merged all the files into one big book file and finished the
book that way. That allowed me to easily find something for
cross referencing and to keep the narrative flow moving.
Searches for indexterms were much easier in a single file,
and I used XMetal macros to assist with inserting
I hired a book designer for the interior and implemented the
specs from the InDesign file she gave me in DocBook XSL.
From that I could generate the PDF for the book's interior.
I had hoped to be able to show you the page design by
referring to the Look Inside the Book feature on Amazon, but
for some reason they put the Kindle version in there and I
have not been able to reach the right person at Amazon to
replace it with the PDF version I submitted to them two
weeks ago. One of the many trials of working with automated
For the cover, I started with a cover template in InDesign
that I generated from Lightning Source, which is the
print-on-demand vendor that I'm using. They provide a form
to enter the book's dimensions, paper type (which determines
thickness), and page count, and they generate an InDesign
template for the cover spread (back cover on left, spine in
center, front cover on the right). I could then fill in the
text in the appropriate boxes. I left the cover in InDesign
rather than try to implement it in DocBook. From InDesign I
produced the PDF for the cover.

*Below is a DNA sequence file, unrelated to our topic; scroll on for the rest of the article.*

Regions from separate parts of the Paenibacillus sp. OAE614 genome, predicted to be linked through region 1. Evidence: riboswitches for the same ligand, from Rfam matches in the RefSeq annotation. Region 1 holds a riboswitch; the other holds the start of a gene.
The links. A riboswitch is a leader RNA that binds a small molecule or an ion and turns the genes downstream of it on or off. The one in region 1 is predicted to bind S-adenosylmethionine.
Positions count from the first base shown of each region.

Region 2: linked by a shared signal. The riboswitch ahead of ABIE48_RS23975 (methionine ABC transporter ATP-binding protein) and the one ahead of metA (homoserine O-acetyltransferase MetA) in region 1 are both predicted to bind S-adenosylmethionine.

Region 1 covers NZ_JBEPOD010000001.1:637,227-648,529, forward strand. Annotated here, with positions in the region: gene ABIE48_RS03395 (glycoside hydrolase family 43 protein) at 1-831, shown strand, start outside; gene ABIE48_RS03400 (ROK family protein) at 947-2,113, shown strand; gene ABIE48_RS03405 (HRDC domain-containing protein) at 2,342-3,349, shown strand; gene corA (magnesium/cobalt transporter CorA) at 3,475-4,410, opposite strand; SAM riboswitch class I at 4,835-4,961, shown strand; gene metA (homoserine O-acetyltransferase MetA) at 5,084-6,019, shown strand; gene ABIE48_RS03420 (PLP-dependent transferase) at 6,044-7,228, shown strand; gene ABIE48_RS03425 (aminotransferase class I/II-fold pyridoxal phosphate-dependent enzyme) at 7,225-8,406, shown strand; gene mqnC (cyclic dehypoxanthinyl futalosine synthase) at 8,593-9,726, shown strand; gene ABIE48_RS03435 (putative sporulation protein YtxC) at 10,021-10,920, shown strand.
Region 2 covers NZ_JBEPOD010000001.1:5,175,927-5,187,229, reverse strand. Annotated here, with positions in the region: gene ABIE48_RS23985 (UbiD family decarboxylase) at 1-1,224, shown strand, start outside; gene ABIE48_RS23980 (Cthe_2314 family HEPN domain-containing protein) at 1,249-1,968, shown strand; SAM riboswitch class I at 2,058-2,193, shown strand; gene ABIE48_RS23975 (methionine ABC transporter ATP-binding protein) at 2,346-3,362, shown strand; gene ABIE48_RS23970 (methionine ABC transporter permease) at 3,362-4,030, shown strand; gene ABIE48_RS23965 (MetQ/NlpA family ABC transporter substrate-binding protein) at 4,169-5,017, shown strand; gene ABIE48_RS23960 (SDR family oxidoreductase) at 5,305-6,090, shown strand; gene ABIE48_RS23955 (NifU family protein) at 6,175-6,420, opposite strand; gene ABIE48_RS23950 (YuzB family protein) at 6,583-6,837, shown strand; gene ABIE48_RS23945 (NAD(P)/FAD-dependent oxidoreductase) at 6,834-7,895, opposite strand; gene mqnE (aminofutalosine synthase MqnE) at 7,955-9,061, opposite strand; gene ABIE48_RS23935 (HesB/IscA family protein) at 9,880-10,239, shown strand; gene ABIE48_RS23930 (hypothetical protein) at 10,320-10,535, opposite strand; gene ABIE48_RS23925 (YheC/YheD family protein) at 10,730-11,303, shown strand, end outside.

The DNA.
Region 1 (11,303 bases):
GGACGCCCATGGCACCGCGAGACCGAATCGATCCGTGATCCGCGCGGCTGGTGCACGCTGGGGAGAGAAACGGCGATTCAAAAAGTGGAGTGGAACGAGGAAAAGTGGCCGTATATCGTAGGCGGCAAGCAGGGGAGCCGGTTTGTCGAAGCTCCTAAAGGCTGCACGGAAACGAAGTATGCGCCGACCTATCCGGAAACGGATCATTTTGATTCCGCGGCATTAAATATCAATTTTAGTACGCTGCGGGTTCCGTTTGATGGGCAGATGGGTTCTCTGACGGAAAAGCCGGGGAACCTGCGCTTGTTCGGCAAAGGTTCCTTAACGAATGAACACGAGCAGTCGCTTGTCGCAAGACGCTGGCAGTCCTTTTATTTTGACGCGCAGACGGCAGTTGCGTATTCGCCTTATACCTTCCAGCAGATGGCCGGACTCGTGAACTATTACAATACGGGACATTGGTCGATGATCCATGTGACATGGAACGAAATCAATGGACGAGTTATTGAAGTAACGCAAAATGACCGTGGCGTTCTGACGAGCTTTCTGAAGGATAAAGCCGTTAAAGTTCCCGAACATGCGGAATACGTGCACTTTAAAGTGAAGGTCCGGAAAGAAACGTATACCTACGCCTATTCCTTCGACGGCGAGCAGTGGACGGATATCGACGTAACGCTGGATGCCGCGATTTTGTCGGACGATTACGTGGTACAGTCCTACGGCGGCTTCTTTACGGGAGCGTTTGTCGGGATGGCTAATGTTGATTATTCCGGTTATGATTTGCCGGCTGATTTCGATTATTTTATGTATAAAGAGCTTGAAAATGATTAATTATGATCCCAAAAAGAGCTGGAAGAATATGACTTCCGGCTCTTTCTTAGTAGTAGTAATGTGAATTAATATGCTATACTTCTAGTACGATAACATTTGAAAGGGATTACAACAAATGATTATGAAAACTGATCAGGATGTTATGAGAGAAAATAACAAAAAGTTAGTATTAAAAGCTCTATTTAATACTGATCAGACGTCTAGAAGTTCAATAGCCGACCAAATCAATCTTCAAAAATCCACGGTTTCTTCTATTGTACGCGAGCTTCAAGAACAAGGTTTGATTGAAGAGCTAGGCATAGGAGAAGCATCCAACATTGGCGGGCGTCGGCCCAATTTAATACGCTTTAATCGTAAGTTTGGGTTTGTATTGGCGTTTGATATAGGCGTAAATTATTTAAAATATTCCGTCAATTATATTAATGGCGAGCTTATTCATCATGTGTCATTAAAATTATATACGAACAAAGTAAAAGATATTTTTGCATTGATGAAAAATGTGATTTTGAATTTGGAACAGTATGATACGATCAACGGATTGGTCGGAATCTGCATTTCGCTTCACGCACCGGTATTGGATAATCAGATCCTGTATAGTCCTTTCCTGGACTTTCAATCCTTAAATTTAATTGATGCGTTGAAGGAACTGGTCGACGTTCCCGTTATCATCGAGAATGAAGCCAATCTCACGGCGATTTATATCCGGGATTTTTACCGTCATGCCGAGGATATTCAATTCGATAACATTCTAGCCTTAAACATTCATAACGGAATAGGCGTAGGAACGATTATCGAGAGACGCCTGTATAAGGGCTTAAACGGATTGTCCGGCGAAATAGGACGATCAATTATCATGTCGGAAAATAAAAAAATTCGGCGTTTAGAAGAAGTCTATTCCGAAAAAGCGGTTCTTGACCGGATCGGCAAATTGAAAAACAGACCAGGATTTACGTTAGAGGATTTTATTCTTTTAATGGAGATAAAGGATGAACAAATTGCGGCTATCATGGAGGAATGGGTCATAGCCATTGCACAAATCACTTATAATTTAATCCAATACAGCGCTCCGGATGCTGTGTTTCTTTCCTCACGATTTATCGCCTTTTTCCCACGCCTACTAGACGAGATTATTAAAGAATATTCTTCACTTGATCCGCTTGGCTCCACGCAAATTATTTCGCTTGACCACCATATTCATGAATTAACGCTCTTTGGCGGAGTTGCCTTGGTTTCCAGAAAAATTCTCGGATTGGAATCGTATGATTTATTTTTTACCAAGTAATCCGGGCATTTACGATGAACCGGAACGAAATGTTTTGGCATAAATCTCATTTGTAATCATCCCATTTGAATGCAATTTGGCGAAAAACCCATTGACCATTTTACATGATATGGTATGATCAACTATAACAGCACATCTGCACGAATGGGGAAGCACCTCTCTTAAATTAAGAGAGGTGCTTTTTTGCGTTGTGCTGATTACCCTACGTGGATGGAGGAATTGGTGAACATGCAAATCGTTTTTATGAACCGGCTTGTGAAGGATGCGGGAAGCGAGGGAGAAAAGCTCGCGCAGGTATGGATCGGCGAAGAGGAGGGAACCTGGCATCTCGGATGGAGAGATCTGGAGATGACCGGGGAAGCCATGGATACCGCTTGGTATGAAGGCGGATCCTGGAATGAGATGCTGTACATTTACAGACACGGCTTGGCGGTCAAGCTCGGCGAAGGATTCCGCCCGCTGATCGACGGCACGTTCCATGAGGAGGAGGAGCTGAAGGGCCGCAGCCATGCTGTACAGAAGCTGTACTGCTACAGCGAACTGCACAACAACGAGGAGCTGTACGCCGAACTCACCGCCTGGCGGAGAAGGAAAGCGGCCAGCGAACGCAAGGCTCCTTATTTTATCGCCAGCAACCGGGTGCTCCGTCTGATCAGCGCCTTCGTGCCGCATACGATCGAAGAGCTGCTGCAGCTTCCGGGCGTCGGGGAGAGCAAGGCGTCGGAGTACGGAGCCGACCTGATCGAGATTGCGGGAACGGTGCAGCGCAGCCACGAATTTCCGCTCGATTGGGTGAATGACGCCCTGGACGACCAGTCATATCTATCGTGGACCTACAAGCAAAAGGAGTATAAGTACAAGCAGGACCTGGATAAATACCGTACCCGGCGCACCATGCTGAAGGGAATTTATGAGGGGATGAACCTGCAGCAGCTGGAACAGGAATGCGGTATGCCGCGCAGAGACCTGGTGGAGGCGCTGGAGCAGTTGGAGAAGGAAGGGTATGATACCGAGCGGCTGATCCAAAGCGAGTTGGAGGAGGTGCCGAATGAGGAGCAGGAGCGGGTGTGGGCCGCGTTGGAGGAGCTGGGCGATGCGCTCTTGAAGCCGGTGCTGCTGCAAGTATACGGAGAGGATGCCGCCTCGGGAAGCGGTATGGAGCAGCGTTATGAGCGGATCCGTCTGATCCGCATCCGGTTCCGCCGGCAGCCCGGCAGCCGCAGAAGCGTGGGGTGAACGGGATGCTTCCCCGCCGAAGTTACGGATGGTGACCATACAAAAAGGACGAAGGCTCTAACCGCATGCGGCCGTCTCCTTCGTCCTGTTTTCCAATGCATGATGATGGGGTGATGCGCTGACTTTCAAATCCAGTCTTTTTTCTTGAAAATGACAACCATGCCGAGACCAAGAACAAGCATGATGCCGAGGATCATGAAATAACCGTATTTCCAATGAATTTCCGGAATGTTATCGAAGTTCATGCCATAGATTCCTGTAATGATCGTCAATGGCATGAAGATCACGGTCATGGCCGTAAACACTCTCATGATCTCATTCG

Then it was just a matter of setting up the book at
Lightning Source and submitting the two PDFs. Since I
already had an account at Lightning Source for my DocBook
book, I just had to add another book. If you are new self
publisher, they will likely try to push you over to Ingram
Spark, their service that is intended for self-publishers
with little publishing experience. Lightning Source does
much less hand holding than Spark.
Lightning Source has some specific requirements for the PDF
files you submit. All fonts must be embedded, including
those of any SVGs you insert. They also came back and said
the cover colors were too rich and had to be scaled back. I
was able to fix all the PDF issues using PhotoShop and
Acrobat Pro's Preflight tools.
In January of this year I ordered the first Advance Reading
Copies (ARC) to send to reviewers that want the book months
before publication so they can write a review. The ARC
version predated the final copy edit, the index, and other
final details. The great thing about print-on-demand is
that I could order only as many copies as I needed. In
April I completed the final revisions in XMetal and
submitted my revised PDFs. It cost only $40 each to update
the book block and the cover. Once I approved the test
book, Lightning Source arranges for the book to be posted on
Amazon and listed in Books-in-Print.
I also used the DocBook tools to produce Ebook versions with
the epub3 stylesheet. I ended up producing four different
epub3 flavors for Kindle, Nook, iBooks, and Kobo. They
differ mostly in the CSS used, because their readers are not
at all consistent about how CSS is handled. It reminded me
of the bad old days of HTML browser incompatibilities. I
then had to set up accounts on each of the systems to become
an Ebook seller. The biggest pain was iBooks, because Apple
*requires* you to use an Apple computer to run the software
they use to manage iBooks.
Just when you think you are done, you realize that no one is
buying your book because no one knows about it. So I had to
start a whole new career as book marketeer. Not much help
from DocBook there.
bobs <at> sagehill.net